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OVERALL ASSESSMENT, FINDINGS, AND CONCLUDING REMARKS 65 Finding 9: The committee agrees with the SSRA’s conclusion that human error will be the most likely cause of an accidental pathogen release, and fomite carriage is the most likely way that a pathogen would escape the facility’s outer biocontainment and biosecurity envelope. Safe practices are of paramount importance given that the SSRA presents human error as the most likely source of accidental releases. To enhance safe operation and reduce the risk of human error identified in the SSRA, the committee agrees that key NBAF personnel will need adequate ongoing training, education, and evaluation of skills. Furthermore, there will need to be zero tolerance of deviations from biosafety standards and practices recommended by the Centers for Disease Control and Prevention (CDC) and USDA. The Laboratory Operations Timeline (Figure 1-6 of the SSRA) could be significantly improved with regard to training by factoring in time and funds for key researchers and technicians to undergo 1-year internships at facilities currently operating at BSL-3Ag and BSL- 4. Memoranda of agreement could be developed with a number of U.S. laboratories that have extensive expertise and similar missions (such as the CDC, the U.S. Army Medical Research Institute of Infectious Diseases, and the University of Texas Medical Branch at Galveston). Sufficient time for hands-on experience will enable trainees to work with experts in maximum biocontainment and participate in the gamut of activities mimicking those of the NBAF. Such training cannot be duplicated by attending a series of mini-courses, 1- to 2-week “mock” training courses, or learning by trial and error before the NBAF’s certification for full operations. The trainees could form the core of trainers for the remainder of the NBAF staff. There is a multi-year window of opportunity to ensure that the NBAF senior staff (such as principal scientists and super-technicians) are technologically, intellectually, scientifically, and culturally prepared on opening day and fully accredited to work at the highest biocontainment levels. As shown in Figure 1-6 of the SSRA, that needed specialized training would have to begin by the January 2014 timeframe to enable trainers to complete a 1-year internship or rotation, acclimate, and adapt procedures to the NBAF and begin training staff in May 2015. Furthermore, it would be of great advantage if all NBAF senior staff were hired by 2012 and provided 2-year fellowships at a national laboratory where training in biosafety and biosecurity are integrated with modern microbiological research, development, and diagnostics. Finding 10: The committee agrees with the SSRA’s conclusion that investment in biosafety and biosecurity engineering and the training of personnel and responders can reduce the risks, but is concerned about current design plans that potentially compromise safety measures. Given that the SSRA states that the cost of a release (such as a release of FMDv) would be very high, the facility will need to be engineered beyond the accepted standards to an exceptionally high level of biosafety and biosecurity. To function safely, it will need to be a state-of-the-art facility with state-of-the-art equipment and state-of-the-art biosafety practices. Any facility design compromises due to budgetary limitations will need to be viewed as inconsistent with the mission of providing a state-of-the-art facility with minimal risk of pathogen escape from containment. Once construction of the NBAF is complete regardless of the location, funding will need to be maintained to assure continued safe operation and maintenance.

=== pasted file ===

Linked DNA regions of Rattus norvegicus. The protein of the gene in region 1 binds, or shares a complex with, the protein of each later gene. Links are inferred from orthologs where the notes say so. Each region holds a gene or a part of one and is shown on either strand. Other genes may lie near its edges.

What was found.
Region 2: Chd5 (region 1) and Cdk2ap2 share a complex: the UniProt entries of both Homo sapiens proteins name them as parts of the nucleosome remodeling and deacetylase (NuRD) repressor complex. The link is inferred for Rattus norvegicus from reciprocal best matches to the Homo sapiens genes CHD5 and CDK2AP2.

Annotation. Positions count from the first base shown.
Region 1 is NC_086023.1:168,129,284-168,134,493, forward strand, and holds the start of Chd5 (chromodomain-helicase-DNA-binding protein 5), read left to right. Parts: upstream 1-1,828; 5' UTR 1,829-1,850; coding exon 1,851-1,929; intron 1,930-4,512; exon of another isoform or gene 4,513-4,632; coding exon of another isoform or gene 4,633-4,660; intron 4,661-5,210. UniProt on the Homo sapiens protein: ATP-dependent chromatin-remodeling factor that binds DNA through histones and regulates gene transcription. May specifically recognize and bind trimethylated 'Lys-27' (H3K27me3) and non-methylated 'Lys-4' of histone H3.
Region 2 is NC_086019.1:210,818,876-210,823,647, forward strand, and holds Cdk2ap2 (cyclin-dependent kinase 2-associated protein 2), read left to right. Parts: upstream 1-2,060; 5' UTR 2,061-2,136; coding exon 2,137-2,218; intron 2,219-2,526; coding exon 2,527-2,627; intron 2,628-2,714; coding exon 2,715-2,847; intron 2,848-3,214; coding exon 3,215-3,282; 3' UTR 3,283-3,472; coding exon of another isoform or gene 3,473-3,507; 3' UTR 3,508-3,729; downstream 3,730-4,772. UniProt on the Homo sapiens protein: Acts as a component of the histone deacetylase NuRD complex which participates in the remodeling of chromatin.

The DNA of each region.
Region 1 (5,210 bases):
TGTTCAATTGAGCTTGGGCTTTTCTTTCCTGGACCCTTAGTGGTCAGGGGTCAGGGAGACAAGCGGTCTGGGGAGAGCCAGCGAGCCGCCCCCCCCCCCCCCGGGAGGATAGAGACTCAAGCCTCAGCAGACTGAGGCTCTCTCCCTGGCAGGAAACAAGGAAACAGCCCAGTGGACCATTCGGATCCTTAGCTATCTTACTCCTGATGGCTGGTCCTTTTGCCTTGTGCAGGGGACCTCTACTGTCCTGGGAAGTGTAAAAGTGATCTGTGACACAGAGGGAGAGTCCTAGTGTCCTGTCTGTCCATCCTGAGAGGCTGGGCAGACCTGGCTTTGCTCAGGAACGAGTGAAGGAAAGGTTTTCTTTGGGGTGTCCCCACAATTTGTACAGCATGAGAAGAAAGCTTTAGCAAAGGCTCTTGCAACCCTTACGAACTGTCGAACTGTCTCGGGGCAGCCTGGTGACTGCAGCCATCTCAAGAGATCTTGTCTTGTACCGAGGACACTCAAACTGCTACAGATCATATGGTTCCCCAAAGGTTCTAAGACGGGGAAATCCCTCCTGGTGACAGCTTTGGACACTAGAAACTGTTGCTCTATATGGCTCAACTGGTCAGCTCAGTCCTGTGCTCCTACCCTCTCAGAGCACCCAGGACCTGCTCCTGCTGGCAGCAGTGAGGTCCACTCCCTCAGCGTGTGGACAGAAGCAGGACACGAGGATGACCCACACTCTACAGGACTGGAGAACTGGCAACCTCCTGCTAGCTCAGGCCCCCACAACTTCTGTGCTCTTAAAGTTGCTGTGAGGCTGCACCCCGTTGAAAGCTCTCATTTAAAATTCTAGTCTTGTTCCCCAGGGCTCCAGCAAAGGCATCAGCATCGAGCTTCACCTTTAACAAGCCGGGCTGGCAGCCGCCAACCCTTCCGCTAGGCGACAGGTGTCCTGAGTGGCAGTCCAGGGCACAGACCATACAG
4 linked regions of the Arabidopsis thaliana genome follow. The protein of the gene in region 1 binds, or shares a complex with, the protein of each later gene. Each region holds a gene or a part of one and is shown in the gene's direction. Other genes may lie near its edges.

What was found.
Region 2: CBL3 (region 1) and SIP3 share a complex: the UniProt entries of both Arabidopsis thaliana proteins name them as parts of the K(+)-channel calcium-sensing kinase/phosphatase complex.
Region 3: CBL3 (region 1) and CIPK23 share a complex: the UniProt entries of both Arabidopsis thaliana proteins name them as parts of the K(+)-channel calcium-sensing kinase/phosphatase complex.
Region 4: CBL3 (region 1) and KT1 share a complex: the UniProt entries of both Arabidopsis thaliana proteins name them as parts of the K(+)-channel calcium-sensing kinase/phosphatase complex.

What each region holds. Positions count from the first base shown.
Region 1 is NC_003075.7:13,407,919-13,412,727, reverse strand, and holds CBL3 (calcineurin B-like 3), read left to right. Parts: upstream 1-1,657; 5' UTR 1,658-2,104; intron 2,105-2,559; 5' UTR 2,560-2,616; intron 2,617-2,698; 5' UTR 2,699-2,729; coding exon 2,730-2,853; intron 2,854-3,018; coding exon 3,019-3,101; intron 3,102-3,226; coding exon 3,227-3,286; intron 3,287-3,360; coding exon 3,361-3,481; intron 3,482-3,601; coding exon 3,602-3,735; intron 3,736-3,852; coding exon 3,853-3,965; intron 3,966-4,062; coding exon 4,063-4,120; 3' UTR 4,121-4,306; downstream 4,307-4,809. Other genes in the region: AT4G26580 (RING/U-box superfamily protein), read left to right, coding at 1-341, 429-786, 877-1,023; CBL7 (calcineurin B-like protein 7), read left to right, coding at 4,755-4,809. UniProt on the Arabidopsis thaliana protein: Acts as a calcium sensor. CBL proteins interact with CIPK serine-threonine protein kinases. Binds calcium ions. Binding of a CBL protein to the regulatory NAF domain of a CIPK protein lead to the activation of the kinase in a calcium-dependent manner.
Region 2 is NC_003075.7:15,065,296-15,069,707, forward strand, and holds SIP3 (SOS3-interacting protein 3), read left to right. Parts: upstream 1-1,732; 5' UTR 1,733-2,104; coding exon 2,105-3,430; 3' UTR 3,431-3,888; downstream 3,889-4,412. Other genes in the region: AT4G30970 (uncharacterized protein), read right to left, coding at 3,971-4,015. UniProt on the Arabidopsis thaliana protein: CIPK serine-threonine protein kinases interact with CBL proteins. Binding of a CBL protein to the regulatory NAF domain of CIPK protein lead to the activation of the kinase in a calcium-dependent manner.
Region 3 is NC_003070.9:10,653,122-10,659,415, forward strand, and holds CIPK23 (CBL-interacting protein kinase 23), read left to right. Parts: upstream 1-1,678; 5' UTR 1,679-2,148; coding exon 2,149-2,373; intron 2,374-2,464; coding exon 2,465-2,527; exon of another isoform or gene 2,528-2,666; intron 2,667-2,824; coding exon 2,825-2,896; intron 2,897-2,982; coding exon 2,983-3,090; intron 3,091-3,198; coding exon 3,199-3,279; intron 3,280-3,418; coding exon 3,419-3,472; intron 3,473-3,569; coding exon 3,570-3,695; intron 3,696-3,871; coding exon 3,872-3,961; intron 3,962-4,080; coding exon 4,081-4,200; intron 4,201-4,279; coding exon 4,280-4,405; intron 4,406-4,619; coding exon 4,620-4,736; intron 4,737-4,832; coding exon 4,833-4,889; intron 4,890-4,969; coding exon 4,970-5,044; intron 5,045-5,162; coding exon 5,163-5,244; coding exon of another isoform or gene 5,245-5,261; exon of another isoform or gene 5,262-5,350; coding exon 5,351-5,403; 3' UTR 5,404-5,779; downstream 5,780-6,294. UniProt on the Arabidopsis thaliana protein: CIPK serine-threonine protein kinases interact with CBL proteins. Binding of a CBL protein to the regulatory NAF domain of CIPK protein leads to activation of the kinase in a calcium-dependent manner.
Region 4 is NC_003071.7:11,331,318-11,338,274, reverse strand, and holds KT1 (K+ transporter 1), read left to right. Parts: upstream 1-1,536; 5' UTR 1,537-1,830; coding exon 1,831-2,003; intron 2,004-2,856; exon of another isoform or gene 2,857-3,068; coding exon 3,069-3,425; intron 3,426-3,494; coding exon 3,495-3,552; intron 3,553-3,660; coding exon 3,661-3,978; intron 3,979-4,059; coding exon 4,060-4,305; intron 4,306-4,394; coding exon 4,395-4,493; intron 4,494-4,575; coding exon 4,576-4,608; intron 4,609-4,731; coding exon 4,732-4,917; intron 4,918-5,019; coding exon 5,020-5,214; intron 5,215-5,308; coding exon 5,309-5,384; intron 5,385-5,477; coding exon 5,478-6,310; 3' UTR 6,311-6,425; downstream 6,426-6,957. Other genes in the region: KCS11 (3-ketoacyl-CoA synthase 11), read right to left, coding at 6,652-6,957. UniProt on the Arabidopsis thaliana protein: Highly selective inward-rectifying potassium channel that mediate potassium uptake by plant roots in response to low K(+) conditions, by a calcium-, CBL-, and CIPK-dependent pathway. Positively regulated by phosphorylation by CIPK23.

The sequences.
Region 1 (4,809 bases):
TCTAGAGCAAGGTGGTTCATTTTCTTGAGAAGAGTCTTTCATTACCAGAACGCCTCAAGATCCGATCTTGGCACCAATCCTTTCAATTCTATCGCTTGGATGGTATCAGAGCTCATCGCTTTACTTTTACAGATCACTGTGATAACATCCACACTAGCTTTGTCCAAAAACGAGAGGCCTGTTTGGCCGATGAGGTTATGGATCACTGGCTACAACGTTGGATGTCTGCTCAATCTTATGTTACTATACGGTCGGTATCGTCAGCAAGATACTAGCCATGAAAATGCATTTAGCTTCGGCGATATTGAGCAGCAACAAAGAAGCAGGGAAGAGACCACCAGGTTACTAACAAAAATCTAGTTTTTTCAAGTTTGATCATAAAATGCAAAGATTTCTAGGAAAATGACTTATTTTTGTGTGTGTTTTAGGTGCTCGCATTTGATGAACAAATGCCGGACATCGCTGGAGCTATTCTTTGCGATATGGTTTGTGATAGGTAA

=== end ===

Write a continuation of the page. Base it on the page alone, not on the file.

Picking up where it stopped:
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EVALUATION OF THE NBAF SITE-SPECIFIC RISK ASSESSMENT 66 The NBAF will venture into a new and unprecedented area of BSL laboratory operations with respect to its mainland location, scale of operations, and scope of agents. It would therefore be prudent not only to abide by the strongly recommended guidelines set forth in the most recent Biosafety in Microbiological and Biomedical Laboratories (BMBL), but to also glean best practices and guidance from existing BSL-4 laboratories. Doing so would inform the NBAF on BSL-4 laboratory designs, operating practices, and training and could be used as a basis for improving and establishing standards that would be appropriate for work in the NBAF’s BSL-3, BSL-3Ag, and BSL-4 large animal facilities. As the facility is still in the early design phases, the architectural and engineering firms will need to make sure they do not compromise community public health or agricultural safety and security. As previously mentioned, the committee is seriously concerned about the SSRA’s current designs omitting redundant HEPA filters for reasons of practicality and cost-savings. The BMBL strongly advocates a redundant series of HEPA filters for extremely high-risk areas such as BSL-3Ag spaces; the NBAF qualifies as such extreme high-risk with its proposed BSL-3Ag areas and its new BSL-4 capability for large animal research. The proposed design omitting redundant HEPA filters will need to undergo review and approval by both USDA and CDC in the context of a detailed agent- and procedure-specific risk assessment (including but not limited to FMDv, Hendra virus, and Nipah virus). It is still too early in the design process for the committee to verify and predict the infrastructure’s capability for biocontainment. As the progress and specific installation and implementation of sanitary and HVAC designs mature, the NBAF management will need to assure mechanisms exist for continued engagement of professional engineers and qualified consultants who have proven skills in high-biocontainment design and operation. The critical engineering and construction plans will affect the containment potential for the life span of the facility. Finding 11: The SSRA’s qualitative risk assessment of work with BSL-4 pathogens in large animals was inadequate. The qualitative risk assessment was inadequate because it failed to fully consider the characteristics of the pathogens and the risks of working with BSL-4 pathogens in large animal facilities. The committee does not concur with the SSRA’s finding that its quantitative risk assessment regarding FMDv and Rift Valley fever virus (RVFV) sufficiently represents the range of risk regarding the other pathogens that will be studied at the NBAF, that is, the pathogens that are included in the qualitative risk assessment. The committee does not agree that the BSL-3 quantitative risk assessment adequately frames the risks associated with operating a BSL-4 large animal facility, because it is insufficient to use BSL-3 pathogens to predict risks associated with BSL-4 pathogens that are zoonotic and for which no treatment is available. Given that the qualitative risk assessment was inadequate and that the SSRA did not perform a quantitative risk assessment for BSL-4 agents, further evaluation of risks and mitigation strategies will need to be established for BSL-4 agents (for example, Nipah and Hendra viruses or other emerging BSL-4 zoonotic pathogens) to identify ways of minimizing the risks associated with working with those agents in a large animal facility setting. There is a need to develop strong working relationships with the CDC, USAMRIID, USDA, and National Institutes of Health to understand how the NBAF can work safely with